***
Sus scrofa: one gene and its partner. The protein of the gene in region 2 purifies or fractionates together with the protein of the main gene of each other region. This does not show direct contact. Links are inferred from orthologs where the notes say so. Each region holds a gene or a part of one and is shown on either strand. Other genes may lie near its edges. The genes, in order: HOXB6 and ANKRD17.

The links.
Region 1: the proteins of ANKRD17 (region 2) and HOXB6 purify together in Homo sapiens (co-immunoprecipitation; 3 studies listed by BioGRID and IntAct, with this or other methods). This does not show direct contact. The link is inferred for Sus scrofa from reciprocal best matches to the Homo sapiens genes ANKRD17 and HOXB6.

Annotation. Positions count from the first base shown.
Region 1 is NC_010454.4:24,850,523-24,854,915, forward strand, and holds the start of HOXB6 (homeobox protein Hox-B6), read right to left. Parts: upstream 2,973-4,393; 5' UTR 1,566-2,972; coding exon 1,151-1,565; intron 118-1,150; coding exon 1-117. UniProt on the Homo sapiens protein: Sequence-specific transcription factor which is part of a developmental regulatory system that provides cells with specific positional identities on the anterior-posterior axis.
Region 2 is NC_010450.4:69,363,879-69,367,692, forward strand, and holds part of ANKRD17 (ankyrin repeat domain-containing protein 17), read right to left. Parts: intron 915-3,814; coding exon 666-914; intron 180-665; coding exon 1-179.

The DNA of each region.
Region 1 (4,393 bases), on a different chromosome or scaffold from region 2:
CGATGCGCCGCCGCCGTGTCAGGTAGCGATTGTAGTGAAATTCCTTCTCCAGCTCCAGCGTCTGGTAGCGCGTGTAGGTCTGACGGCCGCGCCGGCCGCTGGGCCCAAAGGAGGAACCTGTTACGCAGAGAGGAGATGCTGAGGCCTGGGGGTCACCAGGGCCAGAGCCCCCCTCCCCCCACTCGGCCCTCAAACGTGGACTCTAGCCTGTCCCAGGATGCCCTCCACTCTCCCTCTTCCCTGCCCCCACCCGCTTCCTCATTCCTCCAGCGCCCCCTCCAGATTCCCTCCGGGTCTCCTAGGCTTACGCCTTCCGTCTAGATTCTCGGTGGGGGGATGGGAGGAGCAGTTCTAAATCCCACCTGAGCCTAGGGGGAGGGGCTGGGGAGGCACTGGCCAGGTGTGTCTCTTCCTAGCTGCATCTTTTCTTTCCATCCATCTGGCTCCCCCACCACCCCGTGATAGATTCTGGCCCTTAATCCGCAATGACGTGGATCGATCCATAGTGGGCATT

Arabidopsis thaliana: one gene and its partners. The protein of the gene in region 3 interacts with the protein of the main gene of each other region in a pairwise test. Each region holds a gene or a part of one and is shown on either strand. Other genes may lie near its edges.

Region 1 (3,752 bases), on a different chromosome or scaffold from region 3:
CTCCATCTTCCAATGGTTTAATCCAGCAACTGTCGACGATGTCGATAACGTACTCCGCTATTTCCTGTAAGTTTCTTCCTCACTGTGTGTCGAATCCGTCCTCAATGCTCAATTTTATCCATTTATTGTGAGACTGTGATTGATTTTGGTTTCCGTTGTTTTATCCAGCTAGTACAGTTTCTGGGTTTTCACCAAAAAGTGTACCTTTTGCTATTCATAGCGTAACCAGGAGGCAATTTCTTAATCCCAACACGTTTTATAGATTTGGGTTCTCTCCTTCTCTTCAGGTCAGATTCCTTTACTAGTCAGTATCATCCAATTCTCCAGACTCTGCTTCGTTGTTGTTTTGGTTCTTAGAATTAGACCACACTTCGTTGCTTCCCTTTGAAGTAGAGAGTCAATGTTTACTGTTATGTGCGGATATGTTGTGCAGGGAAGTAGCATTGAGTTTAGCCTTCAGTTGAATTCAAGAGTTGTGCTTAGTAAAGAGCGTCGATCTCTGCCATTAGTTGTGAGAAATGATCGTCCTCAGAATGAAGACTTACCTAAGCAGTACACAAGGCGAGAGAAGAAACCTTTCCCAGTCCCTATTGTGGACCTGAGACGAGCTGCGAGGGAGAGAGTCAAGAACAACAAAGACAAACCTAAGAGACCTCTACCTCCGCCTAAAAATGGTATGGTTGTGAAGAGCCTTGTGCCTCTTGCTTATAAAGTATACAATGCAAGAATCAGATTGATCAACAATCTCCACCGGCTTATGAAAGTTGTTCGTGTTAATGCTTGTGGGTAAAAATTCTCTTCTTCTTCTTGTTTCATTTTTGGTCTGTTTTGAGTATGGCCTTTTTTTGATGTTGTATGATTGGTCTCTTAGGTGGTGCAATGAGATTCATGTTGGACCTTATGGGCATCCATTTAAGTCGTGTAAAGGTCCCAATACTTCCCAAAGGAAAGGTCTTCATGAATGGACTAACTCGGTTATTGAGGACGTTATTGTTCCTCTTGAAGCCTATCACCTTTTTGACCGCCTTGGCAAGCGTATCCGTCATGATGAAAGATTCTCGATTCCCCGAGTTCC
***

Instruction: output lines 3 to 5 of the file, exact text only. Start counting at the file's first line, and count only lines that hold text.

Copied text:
Region 1: the proteins of ANKRD17 (region 2) and HOXB6 purify together in Homo sapiens (co-immunoprecipitation; 3 studies listed by BioGRID and IntAct, with this or other methods). This does not show direct contact. The link is inferred for Sus scrofa from reciprocal best matches to the Homo sapiens genes ANKRD17 and HOXB6.

Annotation. Positions count from the first base shown.
Region 1 is NC_010454.4:24,850,523-24,854,915, forward strand, and holds the start of HOXB6 (homeobox protein Hox-B6), read right to left. Parts: upstream 2,973-4,393; 5' UTR 1,566-2,972; coding exon 1,151-1,565; intron 118-1,150; coding exon 1-117. UniProt on the Homo sapiens protein: Sequence-specific transcription factor which is part of a developmental regulatory system that provides cells with specific positional identities on the anterior-posterior axis.